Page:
Sucrose & Starch Biosynthesis

The major export product from photosynthesis is glyceraldehyde-3-phosphate (G3P), a triose phosphate carbohydrate, which can enter either the starch or sucrose biosynthesis pathway depending on conditions in the cell. During the daytime, much of the carbon that is fixed by photosynthesis remains in the chloroplast and enters the starch biosynthesis pathway. At night, carbon stored in the form of starch is mobilized by conversion to sucrose, which is synthesized in the cytoplasm.

Starch Biosynthesis

Starch, formally known as α-amylose, is a long-chain polysaccharide made of α 1→4 linked glucose, where the chain length numbers in the hundreds or thousands. α-amylose forms a single helix structure because of its regular repeating pattern, and this secondary structure readily crystallizes. The first step in the synthesis of α-amylose is the formation of hexose phosphates, including fructose 6-phosphate, glucose 6-phosphate, and glucose 1-phosphate. Glucose 1-phosphate is further ‘activated’ by reacting with the sugar nucleoside ATP to produce ADP-glucose. This form of glucose is highly reactive and readily joins an elongating chain of α-amylose at the 4-carbon position to give the characteristic α 1→4 linkage.

While α-amylose represents about 30% of the total starch in most plants, the rest of the starch is in a highly branched form called amylopectin. Rather than forming straight chain helices that readily crystallize, amylopectin does not crystallize. Amylopectins are formed by starch branching enzymes that form branches among short α-amylose chains that are α 1→6 glycosidic bonds.

Sucrose Biosynthesis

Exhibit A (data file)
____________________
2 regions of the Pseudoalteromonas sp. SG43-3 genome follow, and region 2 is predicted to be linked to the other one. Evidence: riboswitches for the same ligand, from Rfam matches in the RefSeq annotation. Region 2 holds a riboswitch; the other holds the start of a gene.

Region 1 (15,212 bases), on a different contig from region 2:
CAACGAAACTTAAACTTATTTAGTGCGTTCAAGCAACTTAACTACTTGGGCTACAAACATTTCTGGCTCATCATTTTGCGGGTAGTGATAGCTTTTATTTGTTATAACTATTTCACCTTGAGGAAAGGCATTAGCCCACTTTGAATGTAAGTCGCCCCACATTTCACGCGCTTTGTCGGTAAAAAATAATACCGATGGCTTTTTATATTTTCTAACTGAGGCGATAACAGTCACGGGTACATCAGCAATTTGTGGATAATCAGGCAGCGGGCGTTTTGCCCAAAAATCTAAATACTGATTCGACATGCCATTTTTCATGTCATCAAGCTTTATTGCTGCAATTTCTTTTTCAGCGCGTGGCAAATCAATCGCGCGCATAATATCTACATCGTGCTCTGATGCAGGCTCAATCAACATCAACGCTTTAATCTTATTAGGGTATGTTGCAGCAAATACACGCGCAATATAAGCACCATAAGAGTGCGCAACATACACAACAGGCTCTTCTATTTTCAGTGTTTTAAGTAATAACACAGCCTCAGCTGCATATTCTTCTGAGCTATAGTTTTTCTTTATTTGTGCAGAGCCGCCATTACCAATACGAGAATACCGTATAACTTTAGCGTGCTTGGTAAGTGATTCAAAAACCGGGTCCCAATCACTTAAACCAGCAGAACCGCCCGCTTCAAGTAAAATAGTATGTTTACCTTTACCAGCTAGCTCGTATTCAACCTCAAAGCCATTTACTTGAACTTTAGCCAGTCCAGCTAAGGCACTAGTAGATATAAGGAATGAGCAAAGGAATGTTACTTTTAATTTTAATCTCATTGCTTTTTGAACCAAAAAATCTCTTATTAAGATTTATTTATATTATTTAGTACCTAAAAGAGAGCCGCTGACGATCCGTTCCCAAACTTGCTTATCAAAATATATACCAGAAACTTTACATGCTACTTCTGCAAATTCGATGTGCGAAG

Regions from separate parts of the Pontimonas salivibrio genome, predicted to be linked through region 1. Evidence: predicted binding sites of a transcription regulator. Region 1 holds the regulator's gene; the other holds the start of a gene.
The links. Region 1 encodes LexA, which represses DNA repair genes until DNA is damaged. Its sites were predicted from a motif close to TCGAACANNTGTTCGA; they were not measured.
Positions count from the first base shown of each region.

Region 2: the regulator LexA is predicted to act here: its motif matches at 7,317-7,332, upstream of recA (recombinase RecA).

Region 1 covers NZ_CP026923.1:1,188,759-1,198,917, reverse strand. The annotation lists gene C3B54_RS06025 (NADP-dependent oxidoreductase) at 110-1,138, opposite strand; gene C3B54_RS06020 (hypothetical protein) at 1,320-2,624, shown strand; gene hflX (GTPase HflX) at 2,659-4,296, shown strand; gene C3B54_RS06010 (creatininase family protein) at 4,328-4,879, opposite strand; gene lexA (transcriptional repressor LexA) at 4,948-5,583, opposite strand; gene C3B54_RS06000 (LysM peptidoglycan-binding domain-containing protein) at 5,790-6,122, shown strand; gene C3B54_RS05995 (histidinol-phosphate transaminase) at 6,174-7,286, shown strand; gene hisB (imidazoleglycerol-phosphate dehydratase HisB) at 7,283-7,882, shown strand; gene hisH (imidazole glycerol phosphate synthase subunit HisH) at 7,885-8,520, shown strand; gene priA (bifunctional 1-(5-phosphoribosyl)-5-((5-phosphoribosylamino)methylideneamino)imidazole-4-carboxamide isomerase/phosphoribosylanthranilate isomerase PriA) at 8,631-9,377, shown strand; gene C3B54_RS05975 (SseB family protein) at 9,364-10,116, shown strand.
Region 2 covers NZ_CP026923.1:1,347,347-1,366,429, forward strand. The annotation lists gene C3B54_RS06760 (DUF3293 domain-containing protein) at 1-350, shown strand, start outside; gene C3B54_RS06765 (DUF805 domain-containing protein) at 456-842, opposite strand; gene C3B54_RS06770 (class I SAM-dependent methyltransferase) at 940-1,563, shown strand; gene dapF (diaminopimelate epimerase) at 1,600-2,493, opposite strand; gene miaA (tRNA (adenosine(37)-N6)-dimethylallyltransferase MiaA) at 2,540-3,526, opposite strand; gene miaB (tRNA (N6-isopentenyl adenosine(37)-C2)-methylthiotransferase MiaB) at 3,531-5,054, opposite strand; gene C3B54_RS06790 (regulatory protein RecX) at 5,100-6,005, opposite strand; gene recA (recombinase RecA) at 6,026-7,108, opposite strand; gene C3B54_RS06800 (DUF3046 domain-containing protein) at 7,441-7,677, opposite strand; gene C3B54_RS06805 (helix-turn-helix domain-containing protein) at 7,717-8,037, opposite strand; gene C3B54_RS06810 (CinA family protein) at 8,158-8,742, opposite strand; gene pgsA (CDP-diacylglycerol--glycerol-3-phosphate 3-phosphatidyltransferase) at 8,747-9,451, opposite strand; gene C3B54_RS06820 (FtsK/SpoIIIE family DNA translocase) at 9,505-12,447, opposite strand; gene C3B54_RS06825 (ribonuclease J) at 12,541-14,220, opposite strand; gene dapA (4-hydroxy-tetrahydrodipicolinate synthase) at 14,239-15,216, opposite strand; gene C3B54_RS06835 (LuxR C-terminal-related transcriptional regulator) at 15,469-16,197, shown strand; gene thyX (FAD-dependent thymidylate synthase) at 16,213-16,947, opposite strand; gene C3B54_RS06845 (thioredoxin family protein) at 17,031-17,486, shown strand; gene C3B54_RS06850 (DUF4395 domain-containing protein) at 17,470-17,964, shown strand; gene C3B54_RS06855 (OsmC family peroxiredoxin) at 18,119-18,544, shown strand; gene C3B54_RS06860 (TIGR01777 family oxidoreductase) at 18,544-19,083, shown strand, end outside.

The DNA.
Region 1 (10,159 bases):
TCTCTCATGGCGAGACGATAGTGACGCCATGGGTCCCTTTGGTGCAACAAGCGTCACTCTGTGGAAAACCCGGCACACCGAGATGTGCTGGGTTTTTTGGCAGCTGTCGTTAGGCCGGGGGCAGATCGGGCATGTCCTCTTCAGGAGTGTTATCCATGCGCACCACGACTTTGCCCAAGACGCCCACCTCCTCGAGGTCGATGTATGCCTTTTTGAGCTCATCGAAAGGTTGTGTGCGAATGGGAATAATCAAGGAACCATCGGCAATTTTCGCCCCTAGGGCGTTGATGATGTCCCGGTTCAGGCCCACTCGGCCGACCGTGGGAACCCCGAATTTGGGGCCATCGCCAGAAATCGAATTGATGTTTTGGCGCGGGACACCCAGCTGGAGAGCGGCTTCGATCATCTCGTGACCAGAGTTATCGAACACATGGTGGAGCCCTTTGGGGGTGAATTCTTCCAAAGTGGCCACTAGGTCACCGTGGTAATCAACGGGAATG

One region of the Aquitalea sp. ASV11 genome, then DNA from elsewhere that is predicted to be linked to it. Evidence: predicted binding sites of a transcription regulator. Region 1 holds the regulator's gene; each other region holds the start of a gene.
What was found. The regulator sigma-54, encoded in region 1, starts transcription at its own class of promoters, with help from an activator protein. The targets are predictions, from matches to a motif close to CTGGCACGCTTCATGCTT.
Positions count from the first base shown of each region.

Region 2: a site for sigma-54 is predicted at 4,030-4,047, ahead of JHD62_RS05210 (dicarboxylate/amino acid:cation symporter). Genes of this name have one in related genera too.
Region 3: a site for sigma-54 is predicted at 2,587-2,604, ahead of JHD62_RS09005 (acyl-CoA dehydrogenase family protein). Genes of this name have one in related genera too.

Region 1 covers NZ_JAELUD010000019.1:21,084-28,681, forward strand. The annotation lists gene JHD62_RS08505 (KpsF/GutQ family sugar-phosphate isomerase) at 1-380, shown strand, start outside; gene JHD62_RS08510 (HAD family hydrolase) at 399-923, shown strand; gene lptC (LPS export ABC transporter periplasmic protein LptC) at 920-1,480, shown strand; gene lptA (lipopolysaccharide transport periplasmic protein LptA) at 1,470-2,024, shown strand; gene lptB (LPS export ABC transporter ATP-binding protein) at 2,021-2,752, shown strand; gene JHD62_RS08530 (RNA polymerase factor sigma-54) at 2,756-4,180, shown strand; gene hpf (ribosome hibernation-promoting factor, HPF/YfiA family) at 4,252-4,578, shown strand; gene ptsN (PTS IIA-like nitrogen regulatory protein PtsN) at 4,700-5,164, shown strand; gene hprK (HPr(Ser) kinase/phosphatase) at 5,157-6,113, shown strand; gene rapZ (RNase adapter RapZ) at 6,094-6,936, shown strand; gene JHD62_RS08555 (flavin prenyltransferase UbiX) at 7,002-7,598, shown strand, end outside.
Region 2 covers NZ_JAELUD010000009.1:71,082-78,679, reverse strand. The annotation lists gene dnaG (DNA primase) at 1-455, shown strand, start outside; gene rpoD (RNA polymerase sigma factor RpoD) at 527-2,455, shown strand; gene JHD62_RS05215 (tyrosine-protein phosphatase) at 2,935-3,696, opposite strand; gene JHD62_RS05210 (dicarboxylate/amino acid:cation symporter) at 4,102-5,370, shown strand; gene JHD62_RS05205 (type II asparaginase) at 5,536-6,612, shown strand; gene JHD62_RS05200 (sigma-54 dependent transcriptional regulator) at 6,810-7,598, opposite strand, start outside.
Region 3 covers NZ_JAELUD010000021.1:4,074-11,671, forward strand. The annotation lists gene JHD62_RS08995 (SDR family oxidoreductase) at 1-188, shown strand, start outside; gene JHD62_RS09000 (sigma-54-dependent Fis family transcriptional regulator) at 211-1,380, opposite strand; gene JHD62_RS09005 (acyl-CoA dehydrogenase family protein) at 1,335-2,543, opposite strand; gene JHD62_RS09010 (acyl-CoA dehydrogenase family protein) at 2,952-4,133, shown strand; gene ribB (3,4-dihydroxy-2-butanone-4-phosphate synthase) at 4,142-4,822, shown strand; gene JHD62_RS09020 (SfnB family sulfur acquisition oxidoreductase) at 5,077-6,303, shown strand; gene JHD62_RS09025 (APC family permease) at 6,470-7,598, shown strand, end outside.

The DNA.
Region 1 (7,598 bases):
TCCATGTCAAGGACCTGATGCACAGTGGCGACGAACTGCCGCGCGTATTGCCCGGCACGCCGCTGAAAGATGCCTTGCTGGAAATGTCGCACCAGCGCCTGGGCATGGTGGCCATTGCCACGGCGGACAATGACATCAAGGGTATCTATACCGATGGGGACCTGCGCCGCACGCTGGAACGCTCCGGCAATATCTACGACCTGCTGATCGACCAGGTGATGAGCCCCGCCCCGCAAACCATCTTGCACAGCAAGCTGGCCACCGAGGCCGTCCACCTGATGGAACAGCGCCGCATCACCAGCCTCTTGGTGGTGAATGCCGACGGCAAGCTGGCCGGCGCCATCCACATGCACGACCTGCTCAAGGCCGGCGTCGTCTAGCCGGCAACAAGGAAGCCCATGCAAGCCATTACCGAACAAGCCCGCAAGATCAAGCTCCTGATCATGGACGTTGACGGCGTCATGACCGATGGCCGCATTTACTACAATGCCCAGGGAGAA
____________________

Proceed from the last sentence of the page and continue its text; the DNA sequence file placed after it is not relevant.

When triose phosphates are exported from the chloroplast, they enter the sucrose biosynthetic pathway in a similar manner as the start of the starch pathway — by condensation to form a pool of hexose phosphates. Also like starch biosynthesis, glucose 1-phosphate reacts with a sugar nucleoside, in this case UTP instead of ATP, to form UDP-glucose. Sucrose is the result of the condensation reaction between this UDP-glucose and fructose 6-phosphate. This sucrose serves as the major form of transportable carbohydrate within the plant.


What determines whether the triose phosphates formed by photosynthesis enter the starch or sucrose pathways is the activity of a chloroplast envelope transporter. This transporter, called the triose phosphate-Pi antiporter, exchanges triose phosphates for Pi (inorganic phosphate) between the stroma and cytoplasm. When concentrations of Pi are high in the cyctoplasm, the antiporter is activated and exports triose phosphates in exchange for the uptake of Pi, with the cytoplasmic triose phosphate entering sucrose synthesis. On the other hand, when cytoplasmic Pi is low, no exchange happens and triose phosphates remain in the chloroplast to enter the starch synthesis pathway.